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update on the short-story conundrum: I wrote one that I might actually like!

July 18, 2007

Charles and Amanda: thanks for the encouragement on tackling short stories. I am finding them a nice change of pace, after all…though I find I have to write pages of backstory before I know where the plot is going and can actually start my story. I am cranking out one-a-day for my summer class, and thought I would share what I consider to be my first successful (and incredibly encouraging) draft! Happy reading!


I remember reading once that on receiving news of a death, one of the Presidents just held onto the receiver of the Oval Office phone for a long time, not hanging it up. It was like that. Eons of the even, deep tone on the other end. The softening of the blue glow from the cell-phone face. The sound broken off at some point by the whirling, pummeling edge of sleep. I awoke to the mustard-yellow flowers, cupping turquoise circles on the quilt. And then, the smothering descent of my memory.

Medium blue pulmonary, slipping down the page before me like a river. I followed it, eyes feeling the page for a cluster of arteries that marked highway nine. Another three hours, at least. I had already asked him if his Grandad’s funeral in Florida is the only one he’d ever been to. No, he’d said; there’d been six or seven, maybe. And black suits didn’t make him think of funerals. Pre-professional men had to wear black suits at plenty of other occasions.

I closed my eyes on the dusty heat, pressing the map against my chest, pretending that the map’s lines were mine, veins and arteries pulled to the surface like shipwrecks, held by a web of cranes. This time last year I was in Tokyo, on my way to Beijing, turning twenty and having my first panic attack in the airport. Walking made me dizzy so I lay down across white chairs, anchored to the white floor, an ivory relief complete with white wall. Laura brought me dim-sum and spicy nuts, which I didn’t eat.

That’s how I learned about jigai. Laura had bought an illustrated history of Japan from the English bookstore, along with rice-paper paintings for her live-in girlfriend. The descriptions had that tone I savored so much—the childish, direct explanations, and inverted sentence-structure. Laura read them to me, while I lay with the open end of a brown paper bag to my face, using my breaths to crumple it.

Ritual suicide, the book had called it. Women were given the twin attributes of being unable to bear pain (Laura and I had sniggered at that.) and being prone to solitude. They were expected, unlike the men who partnered to flay one another at the stomach, to use a six-inch knife to undo the jugular vein in themselves. This method—jigai—provided minimum disfiguration to the pallor and grace of the aristocrats, and saved them from dishonor in the form of rape by a conquering army.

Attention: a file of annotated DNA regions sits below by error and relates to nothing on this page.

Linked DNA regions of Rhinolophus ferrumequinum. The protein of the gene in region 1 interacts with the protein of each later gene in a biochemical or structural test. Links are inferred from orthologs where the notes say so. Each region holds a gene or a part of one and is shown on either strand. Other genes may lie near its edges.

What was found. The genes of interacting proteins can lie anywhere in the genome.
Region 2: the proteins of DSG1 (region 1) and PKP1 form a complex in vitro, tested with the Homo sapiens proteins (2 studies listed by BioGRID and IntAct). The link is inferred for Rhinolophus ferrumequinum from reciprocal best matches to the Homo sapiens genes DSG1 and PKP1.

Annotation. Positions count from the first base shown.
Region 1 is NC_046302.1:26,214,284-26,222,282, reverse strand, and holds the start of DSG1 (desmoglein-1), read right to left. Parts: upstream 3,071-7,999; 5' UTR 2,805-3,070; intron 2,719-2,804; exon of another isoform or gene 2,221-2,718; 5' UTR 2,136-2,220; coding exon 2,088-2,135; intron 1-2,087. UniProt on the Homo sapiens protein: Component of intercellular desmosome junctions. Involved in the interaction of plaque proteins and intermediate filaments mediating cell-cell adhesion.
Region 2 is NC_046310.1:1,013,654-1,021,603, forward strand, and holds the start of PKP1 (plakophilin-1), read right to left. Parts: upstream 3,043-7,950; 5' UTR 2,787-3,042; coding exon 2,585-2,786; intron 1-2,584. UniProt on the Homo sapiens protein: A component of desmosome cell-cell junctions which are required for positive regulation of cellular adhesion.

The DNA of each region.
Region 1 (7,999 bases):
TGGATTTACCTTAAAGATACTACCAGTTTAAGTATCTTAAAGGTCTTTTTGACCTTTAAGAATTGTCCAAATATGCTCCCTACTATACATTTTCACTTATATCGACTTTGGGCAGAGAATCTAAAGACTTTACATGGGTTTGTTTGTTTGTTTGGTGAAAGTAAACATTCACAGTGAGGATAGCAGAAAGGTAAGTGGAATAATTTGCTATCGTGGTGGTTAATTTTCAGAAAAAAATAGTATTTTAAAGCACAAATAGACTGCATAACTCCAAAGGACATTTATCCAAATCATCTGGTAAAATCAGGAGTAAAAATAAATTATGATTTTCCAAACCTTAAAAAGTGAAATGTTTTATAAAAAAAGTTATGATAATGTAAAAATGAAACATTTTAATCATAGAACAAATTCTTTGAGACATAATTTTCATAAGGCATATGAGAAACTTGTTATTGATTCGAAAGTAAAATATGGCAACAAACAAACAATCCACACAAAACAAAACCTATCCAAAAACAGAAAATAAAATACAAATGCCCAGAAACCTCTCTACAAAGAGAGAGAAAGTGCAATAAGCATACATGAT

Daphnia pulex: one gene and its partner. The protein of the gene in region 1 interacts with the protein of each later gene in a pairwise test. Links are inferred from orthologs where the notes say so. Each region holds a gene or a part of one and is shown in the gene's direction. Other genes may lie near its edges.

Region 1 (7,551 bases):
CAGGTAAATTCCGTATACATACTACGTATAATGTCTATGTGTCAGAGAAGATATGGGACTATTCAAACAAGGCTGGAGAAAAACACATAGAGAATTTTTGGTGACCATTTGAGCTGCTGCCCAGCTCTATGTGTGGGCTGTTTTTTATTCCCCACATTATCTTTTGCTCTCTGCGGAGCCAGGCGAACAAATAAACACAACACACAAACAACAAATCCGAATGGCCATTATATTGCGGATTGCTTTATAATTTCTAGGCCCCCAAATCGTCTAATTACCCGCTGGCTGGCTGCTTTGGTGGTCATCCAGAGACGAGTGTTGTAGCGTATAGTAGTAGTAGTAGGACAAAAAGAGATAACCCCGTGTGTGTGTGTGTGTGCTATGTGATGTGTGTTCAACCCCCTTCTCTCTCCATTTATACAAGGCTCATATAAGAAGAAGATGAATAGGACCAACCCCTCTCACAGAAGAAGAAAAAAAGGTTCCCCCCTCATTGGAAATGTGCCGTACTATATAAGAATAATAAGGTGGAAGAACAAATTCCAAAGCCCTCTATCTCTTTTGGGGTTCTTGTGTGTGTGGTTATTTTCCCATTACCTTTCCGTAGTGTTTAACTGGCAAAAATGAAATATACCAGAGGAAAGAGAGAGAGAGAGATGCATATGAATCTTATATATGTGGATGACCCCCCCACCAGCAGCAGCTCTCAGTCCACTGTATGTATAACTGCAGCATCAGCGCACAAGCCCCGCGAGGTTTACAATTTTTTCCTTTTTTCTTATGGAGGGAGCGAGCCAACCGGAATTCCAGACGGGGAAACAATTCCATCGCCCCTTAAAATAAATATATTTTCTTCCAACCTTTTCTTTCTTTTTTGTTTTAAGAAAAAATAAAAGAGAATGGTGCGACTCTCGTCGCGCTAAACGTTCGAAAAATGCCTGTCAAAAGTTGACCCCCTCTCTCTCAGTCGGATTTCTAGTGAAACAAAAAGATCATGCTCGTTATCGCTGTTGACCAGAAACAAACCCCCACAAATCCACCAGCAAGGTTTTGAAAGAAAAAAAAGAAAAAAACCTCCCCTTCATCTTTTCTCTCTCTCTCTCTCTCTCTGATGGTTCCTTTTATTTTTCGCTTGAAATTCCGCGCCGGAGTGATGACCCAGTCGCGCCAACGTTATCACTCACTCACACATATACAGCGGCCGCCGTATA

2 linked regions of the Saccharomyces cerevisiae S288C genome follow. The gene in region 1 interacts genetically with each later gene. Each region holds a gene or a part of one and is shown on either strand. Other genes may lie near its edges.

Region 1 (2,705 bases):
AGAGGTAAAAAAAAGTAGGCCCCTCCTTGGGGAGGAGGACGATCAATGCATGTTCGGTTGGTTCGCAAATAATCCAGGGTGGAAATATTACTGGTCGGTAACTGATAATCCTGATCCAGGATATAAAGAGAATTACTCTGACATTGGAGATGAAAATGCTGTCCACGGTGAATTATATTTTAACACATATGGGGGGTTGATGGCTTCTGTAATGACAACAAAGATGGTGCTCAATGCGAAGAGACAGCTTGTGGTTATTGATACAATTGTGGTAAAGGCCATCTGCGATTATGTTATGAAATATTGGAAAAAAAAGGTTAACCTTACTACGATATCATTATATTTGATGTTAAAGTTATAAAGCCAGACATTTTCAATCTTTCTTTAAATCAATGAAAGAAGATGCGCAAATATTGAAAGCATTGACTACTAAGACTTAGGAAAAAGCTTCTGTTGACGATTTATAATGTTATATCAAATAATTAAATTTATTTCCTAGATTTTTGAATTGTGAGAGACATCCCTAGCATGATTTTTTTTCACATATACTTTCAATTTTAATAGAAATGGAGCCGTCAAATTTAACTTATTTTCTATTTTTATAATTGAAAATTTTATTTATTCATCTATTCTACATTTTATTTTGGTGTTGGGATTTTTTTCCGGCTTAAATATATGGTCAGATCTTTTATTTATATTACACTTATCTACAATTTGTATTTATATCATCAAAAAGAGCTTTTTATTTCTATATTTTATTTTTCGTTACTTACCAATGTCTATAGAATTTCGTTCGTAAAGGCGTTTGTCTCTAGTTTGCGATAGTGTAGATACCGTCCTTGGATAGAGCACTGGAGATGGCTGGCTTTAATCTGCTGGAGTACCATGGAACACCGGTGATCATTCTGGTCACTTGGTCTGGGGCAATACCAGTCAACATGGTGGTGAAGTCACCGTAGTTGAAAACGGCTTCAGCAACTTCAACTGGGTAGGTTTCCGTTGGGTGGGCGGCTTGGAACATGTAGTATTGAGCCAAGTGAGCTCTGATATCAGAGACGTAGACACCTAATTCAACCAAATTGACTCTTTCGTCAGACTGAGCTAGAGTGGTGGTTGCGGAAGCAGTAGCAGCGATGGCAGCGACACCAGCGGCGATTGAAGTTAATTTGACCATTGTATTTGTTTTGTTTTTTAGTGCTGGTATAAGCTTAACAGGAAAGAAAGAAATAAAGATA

When my eyes opened again, we were pulling off the interstate.

“Where are we?”

“Oh, about to Cedar Rapids,” he said, “we need gas.”

I sat up, wiping under my eyes and stretching the skin to the corners, pulling my pointer finger back to observe the black smudges of mascara.

“You want anything, baby? A coke or something?”

“Yeah, a coke’s fine.” I felt my limbs were heavy, and doubted I’d drink anything. Already, I felt the bile rising again. I thought about a lecture I’d been to on the morose melancholy of the Romantics, and tuberculosis. 160 miles to Winnsboro.

I imagined Grandpa, with his pleated pants, staggering out to the brick walk; I could see the dappled sunshine in his drive, the way it would layer over the sunspots and age-spots folded into his face over the years. Last time I was there, he had made a diagram, taping her medicines to a piece of foamboard, with labels…Zoloft, Diatrepamin, Seratraline, Chloranopam…pink, white, gel, powdery, indented or carved with tiny characters, they stuck on like pinned insects. (To the right, in parenthesis, the number of times daily they must be swallowed.) He’d started turning her plate, so she’d notice all her food, and had taken her white Chrysler away by then.

How could I go bravely into that dark night now? She used no knife, just the pink ceramic bathtub put in by his first wife, and too many pills. If I must go like that, I will tie down my thighs to my shins and face away from the door first. I wouldn’t want to be found wearing the contorted mask of death.

3 Comments leave one →
  1. Anonymous permalink
    July 19, 2007 6:57 pm

    it’s good….i like it a lot….a lot a lot….but the only thing you might want to do is add a bit more character development. It’s a little vague, bits of specificity might be a good shock here and there. but the conceit is wonderful

    a kind of re-examination of death as a form of power.


    loveeeeee youuuu
    ps. let me know if i’m dead wrong (pun intended) or if you want me to butt out 🙂


  2. Green Eyed Muse permalink
    July 20, 2007 12:34 am

    you are not dead wrong. pun well received, and criticism much appreciated.

    the down side is that brady is serious about his two page minimum.
    alas, character development!

  3. Anonymous permalink
    July 20, 2007 6:46 pm

    omg TWO PAGES….brady kinda sucks sometimes…i forgot taht you don’t get the adorable wonderment that is rochelle

    alas alack!

    but you know you have a good story when the criticisism is wanting to know more…..

    thanks for appreciating the pun

    can we please have a poetry-a-thon some time 🙂

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